August 27, 2005

No more inveigling in California courts

No more inveigling in California courts, according to a story by AP legal affairs writer David Kravets that appeared on 8/25/05 in the San Francisco Chronicle:

When California jurors sit on kidnapping cases, judges will no longer be required to explain that the perpetrator had to "inveigle" his victim.

Instead, as part of an eight-year effort to simplify jury instructions, the judge may say it like it is -- "enticed" his victim.

The new guidelines also revise the characterizations of (among others) "reasonable doubt" and "mitigation" and, in a move objected to by many prosecutors, has them referred to as "prosecutors" rather than as "the people".  Though the changes are modest (intentionally so, according to lawyer-linguist Peter Tiersma, who helped craft them), some judges maintain that they "dumb down the justice process", an accusation that would be hard to make stick on the basis of the examples Kravets provides; "entice" for "inveigle", for instance, is scarcely a giant step away from judicial clarity and towards street speech.

A Google web search gives ca. 74,800 hits for "inveigle" in its various forms, vs. ca. 4,740,000 for "entice" in its various forms, so "inveigle" seems to be enormously less frequent -- less familiar -- than "entice".  The disparity is much greater than this, though, since a huge number of the "inveigle" hits are mentions rather than uses -- they're from discussions of the meaning of "inveigle", including as a legal term -- and many more are uses in specifically legal contexts.  Not that "inveigle" lacks ordinary-language uses; consider "He had slyly inveigled her up to his flat / To view his collection of stamps" (Flanders and Swann, "Have Some Madeira, M'Dear") and many everyday occurrences like these:

... as per usual, was one poor SOB trying to inveigle shoppers into buying ...   (Leah Garchik, "The In Crowd" Column, San Francisco Chronicle, April 14)

inveigle yourself into the homes and wineries of a few big names whose egos ...   (link)

Still, "entice" is probably a small improvement on "inveigle".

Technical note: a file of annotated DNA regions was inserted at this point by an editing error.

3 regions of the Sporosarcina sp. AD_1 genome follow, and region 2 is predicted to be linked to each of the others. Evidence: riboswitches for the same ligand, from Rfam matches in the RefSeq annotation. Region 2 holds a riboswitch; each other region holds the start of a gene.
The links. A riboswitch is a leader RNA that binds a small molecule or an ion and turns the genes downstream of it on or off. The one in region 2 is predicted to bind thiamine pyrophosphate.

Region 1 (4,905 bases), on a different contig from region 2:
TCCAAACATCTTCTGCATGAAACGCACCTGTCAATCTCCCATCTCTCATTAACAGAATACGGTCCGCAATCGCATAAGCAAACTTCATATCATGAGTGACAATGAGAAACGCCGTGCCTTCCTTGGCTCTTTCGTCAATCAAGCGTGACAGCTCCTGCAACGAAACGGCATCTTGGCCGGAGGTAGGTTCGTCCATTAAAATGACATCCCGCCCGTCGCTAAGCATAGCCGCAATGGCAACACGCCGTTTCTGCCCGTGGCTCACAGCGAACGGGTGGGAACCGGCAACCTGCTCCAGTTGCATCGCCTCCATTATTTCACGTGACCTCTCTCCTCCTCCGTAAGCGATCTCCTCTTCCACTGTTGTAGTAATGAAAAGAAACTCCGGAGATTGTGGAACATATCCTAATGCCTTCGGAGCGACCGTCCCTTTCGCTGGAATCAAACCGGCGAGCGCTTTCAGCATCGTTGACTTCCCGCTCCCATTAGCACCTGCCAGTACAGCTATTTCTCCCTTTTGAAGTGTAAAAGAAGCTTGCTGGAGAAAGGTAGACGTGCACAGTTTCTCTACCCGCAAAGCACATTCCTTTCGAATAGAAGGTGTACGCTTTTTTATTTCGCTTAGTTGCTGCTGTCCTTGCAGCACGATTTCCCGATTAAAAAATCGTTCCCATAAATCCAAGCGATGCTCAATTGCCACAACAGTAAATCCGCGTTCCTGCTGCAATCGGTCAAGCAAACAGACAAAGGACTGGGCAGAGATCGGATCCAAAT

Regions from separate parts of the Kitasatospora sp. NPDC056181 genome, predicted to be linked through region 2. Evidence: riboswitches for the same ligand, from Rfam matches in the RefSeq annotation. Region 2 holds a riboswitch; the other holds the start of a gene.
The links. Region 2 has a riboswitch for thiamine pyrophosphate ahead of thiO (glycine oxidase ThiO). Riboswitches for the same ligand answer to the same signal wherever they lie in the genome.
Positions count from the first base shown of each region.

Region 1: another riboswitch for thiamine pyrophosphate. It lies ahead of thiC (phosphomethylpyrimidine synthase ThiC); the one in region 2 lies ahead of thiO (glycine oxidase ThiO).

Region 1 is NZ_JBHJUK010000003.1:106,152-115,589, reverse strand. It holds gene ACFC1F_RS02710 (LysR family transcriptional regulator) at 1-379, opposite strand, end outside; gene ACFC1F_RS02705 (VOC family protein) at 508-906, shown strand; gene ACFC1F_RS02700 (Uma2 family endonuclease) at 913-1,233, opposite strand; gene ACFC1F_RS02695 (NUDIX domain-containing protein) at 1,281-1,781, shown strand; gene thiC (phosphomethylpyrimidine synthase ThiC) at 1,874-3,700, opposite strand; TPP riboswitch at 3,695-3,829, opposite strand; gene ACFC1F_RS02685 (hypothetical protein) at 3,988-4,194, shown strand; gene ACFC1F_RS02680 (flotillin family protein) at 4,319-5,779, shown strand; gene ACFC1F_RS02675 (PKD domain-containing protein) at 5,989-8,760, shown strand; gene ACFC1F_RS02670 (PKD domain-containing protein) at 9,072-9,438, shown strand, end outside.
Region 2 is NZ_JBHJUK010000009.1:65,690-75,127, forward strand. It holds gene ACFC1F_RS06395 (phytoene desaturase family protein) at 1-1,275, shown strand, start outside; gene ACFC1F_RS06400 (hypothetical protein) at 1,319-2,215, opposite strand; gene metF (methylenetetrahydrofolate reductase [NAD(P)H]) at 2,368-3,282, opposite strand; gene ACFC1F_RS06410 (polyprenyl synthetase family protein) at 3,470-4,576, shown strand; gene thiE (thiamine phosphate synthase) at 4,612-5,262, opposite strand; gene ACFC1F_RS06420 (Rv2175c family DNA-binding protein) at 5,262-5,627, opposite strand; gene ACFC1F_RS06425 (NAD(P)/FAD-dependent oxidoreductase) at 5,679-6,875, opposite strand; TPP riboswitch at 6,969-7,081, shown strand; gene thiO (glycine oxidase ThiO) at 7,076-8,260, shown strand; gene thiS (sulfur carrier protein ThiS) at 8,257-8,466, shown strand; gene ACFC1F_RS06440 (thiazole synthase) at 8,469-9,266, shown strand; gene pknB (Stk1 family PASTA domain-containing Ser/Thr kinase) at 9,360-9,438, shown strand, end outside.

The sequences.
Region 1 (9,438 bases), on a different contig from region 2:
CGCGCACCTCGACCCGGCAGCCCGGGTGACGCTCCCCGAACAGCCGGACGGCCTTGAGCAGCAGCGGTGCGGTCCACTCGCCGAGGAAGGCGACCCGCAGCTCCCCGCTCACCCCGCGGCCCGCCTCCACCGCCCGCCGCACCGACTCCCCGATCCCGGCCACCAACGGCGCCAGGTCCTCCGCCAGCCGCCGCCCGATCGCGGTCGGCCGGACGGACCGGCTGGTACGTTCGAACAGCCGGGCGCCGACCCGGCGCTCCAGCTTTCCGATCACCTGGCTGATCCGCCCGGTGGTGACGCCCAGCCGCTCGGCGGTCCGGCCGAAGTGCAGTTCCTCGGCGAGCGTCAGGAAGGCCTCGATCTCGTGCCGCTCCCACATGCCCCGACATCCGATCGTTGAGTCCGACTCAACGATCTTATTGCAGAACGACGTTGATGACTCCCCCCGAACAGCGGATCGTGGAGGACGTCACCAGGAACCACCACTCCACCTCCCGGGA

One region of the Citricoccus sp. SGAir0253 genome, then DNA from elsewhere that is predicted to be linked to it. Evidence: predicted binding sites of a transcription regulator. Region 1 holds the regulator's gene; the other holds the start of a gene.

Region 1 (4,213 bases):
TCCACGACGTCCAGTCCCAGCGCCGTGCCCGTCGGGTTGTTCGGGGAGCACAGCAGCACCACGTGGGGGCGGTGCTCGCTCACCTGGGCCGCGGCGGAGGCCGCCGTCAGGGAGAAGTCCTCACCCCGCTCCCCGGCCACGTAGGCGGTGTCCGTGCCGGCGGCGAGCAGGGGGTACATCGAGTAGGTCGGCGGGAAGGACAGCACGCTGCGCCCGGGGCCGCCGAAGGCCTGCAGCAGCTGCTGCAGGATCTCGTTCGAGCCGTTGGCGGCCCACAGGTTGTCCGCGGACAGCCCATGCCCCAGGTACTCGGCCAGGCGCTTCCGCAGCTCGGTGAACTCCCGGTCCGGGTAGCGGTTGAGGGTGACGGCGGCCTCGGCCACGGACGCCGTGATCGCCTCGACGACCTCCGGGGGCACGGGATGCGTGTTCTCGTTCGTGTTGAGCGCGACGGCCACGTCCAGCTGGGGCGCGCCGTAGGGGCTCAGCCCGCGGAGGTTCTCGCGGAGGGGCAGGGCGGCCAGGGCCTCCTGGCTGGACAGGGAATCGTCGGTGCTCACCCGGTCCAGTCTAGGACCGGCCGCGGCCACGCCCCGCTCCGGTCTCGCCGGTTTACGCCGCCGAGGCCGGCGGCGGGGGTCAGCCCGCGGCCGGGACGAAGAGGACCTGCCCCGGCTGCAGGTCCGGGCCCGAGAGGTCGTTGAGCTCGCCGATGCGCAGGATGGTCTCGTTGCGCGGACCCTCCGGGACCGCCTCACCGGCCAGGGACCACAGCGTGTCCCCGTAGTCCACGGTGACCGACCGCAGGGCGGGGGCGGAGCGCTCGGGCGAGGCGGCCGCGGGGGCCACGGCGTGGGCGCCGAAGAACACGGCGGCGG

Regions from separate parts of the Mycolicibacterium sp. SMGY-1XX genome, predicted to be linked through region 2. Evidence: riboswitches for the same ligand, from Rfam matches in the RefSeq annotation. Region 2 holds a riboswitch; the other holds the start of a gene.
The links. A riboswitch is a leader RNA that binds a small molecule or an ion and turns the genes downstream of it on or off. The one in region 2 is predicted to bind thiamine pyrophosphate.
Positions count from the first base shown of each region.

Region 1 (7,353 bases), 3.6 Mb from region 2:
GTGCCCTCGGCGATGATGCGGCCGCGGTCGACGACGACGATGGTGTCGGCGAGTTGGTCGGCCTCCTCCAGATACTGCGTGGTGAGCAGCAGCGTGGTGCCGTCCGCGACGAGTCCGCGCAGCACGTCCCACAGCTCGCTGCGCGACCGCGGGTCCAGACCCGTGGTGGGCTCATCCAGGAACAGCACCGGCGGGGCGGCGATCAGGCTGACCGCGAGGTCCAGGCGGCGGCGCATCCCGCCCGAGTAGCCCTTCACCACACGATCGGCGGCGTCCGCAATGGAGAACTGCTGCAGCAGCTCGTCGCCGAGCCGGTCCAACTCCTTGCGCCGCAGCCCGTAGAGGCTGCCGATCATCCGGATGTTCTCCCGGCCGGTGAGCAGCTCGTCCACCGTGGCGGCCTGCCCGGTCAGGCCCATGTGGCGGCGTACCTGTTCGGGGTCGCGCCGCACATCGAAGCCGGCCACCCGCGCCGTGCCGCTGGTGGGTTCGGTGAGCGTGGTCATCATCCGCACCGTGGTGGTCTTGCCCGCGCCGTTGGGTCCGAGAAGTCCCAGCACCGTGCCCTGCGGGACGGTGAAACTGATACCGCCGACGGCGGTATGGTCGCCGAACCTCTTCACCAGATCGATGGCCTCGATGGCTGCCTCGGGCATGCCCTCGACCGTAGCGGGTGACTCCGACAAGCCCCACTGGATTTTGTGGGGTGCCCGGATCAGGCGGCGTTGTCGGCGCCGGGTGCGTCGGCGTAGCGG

The changes seem to be mostly in vocabulary.  For instance, the old version defines "mitigation" as

any fact, condition or event which does not constitute a justification or excuse for the crime in question, but may be considered as an extenuating circumstance in determining the appropriateness of the death penalty

which is now

any fact, condition, or event that makes the death penalty less appropriate as a punishment, even though it does not legally justify an excuse for the crime

This maintains the two-clause syntax, with coordination replaced by subordination, and it reverses the order of the proviso (about not justifying the crime) and the main part of the definition (about allowing certain factors to be taken into account), in favor of putting the main part first, which is surely an improvement.  It also reduces the nominalization quotient a bit, by replacing "justification" by "justify" and "appropriateness" by "appropriate".  And it replaces the restrictive relativizer "which" by "that", which could be seen as either as a move towards informal English or as a move towards prescriptively standard English, depending on who you read.

But mostly what it tries to do is unpack the meaning of the term of art "extenuating circumstance".

Another change tries to unpack "innocent misrecollection", also a term of art (ca. 447 Google webhits, all of them apparently in legal contexts), via replacing

Innocent misrecollection is not uncommon.


People sometimes honestly forget things or make mistakes about what they remember.

More side-by-side comparisons in Kravets's article.

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Posted by Arnold Zwicky at August 27, 2005 01:43 PM